Sonntag, 10. Juni 2012

Thought for food: Grappling with sci-fi and postmodernism

Tatsumi, Takayuki: Full Metal Apache (2006, Duke University Press)

FMA cover I found myself more than a bit confused by this war of concepts under the direction of Japanese cultural critic guru Tatsumi Takayuki. With its subtitle Transactions Between Cyberpunk Japan and Avant-Pop America, I was hoping for either observations on the peculiar cultural exchange between the two nations in the case of 1980s and 90s (cyberpunk) fiction; or an analysis of the interlocking concepts of orientalism and occidentalism and their disappearance or fusion during/ after this time.

While the book's content is certainly closer to my second guess, the lasting impression is one of haziness. There are five parts, labeled Theory, History, Aesthetics, Performance and Represantation.

Each part includes one to several chapters, which mostly have a group of (science-) fictional works as their basis and see Tatsumi reach some kind of conclusion as to why these works are to be interpreted as a group. These chapters can be about the aesthetics of trash or the role of American war-narratives in the perspective of Japanese cyberpunk-classic Tetsuo. It's hard to pinpoint one direction really.

Tracing the line of Tatsumi's argumentation becomes a true challenge for anyone but the excellently prepared reader. You'll need to be well versed not only in concepts of cultural criticism but ideally also an avid consumer of the kinds of fiction that form the base material of this study. Drawing on an extensive range of cyberpunk and science fiction works in literature and cinema both from America and Japan, I doubt there is anyone more deeply involved in the material than Tatsumi. Combine that with his status as professor of English at Japan's most prestigious university Keio and an impressive catalog of publications, and you end up with little doubt about the author's competence.

Rather, I was sometimes under the impression that this competence and wealth of material backfired, leaving the reader to watch Tatsumi from afar, see him making leaps of logic rather than following on his heels. Just about any concept, true to the fashion of the postmodern critic, becomes modified with a hyper-, avant-, meta-, or post-; presupposing that the reader has a clear idea of the terms attached and ideally knows the source material at hand (though plot summaries are given).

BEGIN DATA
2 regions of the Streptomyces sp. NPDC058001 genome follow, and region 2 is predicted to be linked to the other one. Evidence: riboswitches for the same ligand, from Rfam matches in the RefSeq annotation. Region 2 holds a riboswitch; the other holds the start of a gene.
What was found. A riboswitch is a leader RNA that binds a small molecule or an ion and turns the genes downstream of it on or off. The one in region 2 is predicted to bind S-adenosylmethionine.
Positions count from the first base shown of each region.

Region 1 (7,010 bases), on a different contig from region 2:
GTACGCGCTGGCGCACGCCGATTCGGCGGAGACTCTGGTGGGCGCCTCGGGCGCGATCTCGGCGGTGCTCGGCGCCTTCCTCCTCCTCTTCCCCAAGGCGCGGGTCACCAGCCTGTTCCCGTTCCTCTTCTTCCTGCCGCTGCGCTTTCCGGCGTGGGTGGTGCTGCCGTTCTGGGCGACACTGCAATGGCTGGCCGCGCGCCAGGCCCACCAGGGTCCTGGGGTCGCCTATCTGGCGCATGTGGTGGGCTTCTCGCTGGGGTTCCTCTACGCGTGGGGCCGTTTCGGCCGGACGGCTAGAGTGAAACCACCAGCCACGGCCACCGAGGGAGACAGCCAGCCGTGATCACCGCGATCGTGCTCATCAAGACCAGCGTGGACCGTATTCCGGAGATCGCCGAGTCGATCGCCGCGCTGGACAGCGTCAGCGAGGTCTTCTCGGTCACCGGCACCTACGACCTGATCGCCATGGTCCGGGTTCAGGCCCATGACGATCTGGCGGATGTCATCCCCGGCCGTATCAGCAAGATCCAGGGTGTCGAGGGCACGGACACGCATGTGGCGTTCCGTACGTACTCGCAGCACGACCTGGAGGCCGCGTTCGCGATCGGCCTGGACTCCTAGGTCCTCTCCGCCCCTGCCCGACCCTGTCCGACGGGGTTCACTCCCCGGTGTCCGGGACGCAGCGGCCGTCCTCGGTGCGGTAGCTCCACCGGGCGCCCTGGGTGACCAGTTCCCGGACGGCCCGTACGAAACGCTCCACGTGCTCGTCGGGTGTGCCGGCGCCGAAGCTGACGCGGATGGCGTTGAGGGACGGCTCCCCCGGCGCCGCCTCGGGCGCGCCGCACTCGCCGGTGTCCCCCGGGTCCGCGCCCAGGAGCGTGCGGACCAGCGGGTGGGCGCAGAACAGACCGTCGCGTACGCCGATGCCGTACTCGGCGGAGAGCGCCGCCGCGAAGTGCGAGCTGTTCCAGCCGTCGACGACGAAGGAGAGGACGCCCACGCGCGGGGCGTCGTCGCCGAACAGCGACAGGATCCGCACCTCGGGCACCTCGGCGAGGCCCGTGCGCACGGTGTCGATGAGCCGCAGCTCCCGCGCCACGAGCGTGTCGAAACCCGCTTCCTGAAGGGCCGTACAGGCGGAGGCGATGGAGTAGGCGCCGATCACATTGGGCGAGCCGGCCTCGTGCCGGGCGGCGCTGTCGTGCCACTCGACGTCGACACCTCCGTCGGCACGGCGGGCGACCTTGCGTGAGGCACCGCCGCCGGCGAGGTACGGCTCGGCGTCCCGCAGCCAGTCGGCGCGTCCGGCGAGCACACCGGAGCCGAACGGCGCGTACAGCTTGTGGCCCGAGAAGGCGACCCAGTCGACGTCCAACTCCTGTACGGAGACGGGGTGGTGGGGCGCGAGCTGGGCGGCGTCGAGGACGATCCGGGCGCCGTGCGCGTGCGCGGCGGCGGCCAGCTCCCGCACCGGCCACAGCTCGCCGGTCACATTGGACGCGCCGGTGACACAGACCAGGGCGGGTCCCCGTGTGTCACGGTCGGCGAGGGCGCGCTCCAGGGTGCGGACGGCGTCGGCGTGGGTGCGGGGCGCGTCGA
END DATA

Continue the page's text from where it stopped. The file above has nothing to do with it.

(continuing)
Indeed, the easiest read in here is the inflammatory introduction by Larry McCaffery, though his invitation to the "pretty wild, high-speed ride over unfamiliar, aesthetically 'difficult' cultural terrain“ already states the danger of a "sense of cultural vertigo, disassociation, info-overload, and other symptoms of dis-orientation“. You can't say you haven't been warned.

However, Tatsumi's approach is not without its merits. There are all kinds of fascinating connections between works of fiction and socio-cultural circumstances to be discovered here, often self-consciously labeled 'coincidences' by the author. There is, for example, a chapter about the playwright Terayama Shuji and his clever infusion of bad taste-aesthetics by the way of theatre into the "advanced-capitalist conspiracy“ of the Seibu corporation, who reinvented the Tokyo district Shibuya in the 1980s as a kind of spectacle, a "reality studio". Many of the chapters deal with such deep readings of cultural texts, rather than following a red line of argument throughout the book. Indeed, Tatsumi is a master of deep reading. If he strikes oil or hard rock at the end of his excavations depends in part on the reader's ability and willingness to follow the often outrageous stretches of imagination and interpretation.

It's easy to criticize Tatsumi for overestimating the impact and the inner workings (even if assumed an unconscious impact) of the works he analyzes. But then again, he is a cutting edge cultural critic. He's not here to state the obvious, to map out once again William Gibson's fascination with Japan or the appropriation of anime aesthetics in Hollywood cinema. He's here to blow your mind. Just make sure you don't expect a coherent argumentation towards how exactly these Transactions in the title are to be mapped out or evaluated. This is postmodernism: nothing can be said for sure, all concepts and categories taken for granted before are now disintegrating. Making sense of this mess requires unusual means, and Full Metal Apache is a harsh, if worthwhile confrontation with them.

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content: Philipp Klueglein 2006-2013
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